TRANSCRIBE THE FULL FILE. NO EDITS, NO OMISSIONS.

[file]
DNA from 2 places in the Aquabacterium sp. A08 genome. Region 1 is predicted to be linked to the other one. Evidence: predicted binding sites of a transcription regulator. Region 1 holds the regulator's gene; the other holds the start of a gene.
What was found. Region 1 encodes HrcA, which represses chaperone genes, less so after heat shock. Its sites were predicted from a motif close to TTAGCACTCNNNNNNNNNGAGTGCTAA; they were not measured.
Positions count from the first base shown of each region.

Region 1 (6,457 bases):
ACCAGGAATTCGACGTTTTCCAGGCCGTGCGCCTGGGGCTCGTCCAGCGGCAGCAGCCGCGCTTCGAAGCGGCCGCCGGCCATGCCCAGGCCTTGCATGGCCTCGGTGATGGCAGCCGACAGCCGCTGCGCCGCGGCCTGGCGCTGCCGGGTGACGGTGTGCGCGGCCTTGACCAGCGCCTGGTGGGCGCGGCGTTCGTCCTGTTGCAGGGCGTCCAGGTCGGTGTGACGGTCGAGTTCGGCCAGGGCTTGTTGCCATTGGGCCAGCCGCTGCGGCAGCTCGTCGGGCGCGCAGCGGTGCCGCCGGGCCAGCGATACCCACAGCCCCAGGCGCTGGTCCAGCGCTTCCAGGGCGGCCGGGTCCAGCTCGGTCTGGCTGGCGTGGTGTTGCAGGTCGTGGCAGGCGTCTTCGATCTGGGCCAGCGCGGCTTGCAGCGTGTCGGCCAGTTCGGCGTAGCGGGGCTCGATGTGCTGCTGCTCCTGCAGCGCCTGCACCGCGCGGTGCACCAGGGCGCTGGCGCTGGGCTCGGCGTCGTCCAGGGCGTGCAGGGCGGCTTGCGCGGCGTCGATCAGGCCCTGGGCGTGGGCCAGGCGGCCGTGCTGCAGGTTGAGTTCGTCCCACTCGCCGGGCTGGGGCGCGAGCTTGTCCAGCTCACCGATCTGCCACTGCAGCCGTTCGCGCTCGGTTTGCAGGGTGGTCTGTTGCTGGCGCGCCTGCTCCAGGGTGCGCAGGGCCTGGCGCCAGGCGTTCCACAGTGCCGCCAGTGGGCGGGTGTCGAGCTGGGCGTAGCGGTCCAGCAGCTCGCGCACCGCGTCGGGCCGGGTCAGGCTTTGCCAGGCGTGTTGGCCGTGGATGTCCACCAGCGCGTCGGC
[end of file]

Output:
DNA from 2 places in the Aquabacterium sp. A08 genome. Region 1 is predicted to be linked to the other one. Evidence: predicted binding sites of a transcription regulator. Region 1 holds the regulator's gene; the other holds the start of a gene.
What was found. Region 1 encodes HrcA, which represses chaperone genes, less so after heat shock. Its sites were predicted from a motif close to TTAGCACTCNNNNNNNNNGAGTGCTAA; they were not measured.
Positions count from the first base shown of each region.

Region 1 (6,457 bases):
ACCAGGAATTCGACGTTTTCCAGGCCGTGCGCCTGGGGCTCGTCCAGCGGCAGCAGCCGCGCTTCGAAGCGGCCGCCGGCCATGCCCAGGCCTTGCATGGCCTCGGTGATGGCAGCCGACAGCCGCTGCGCCGCGGCCTGGCGCTGCCGGGTGACGGTGTGCGCGGCCTTGACCAGCGCCTGGTGGGCGCGGCGTTCGTCCTGTTGCAGGGCGTCCAGGTCGGTGTGACGGTCGAGTTCGGCCAGGGCTTGTTGCCATTGGGCCAGCCGCTGCGGCAGCTCGTCGGGCGCGCAGCGGTGCCGCCGGGCCAGCGATACCCACAGCCCCAGGCGCTGGTCCAGCGCTTCCAGGGCGGCCGGGTCCAGCTCGGTCTGGCTGGCGTGGTGTTGCAGGTCGTGGCAGGCGTCTTCGATCTGGGCCAGCGCGGCTTGCAGCGTGTCGGCCAGTTCGGCGTAGCGGGGCTCGATGTGCTGCTGCTCCTGCAGCGCCTGCACCGCGCGGTGCACCAGGGCGCTGGCGCTGGGCTCGGCGTCGTCCAGGGCGTGCAGGGCGGCTTGCGCGGCGTCGATCAGGCCCTGGGCGTGGGCCAGGCGGCCGTGCTGCAGGTTGAGTTCGTCCCACTCGCCGGGCTGGGGCGCGAGCTTGTCCAGCTCACCGATCTGCCACTGCAGCCGTTCGCGCTCGGTTTGCAGGGTGGTCTGTTGCTGGCGCGCCTGCTCCAGGGTGCGCAGGGCCTGGCGCCAGGCGTTCCACAGTGCCGCCAGTGGGCGGGTGTCGAGCTGGGCGTAGCGGTCCAGCAGCTCGCGCACCGCGTCGGGCCGGGTCAGGCTTTGCCAGGCGTGTTGGCCGTGGATGTCCACCAGCGCGTCGGC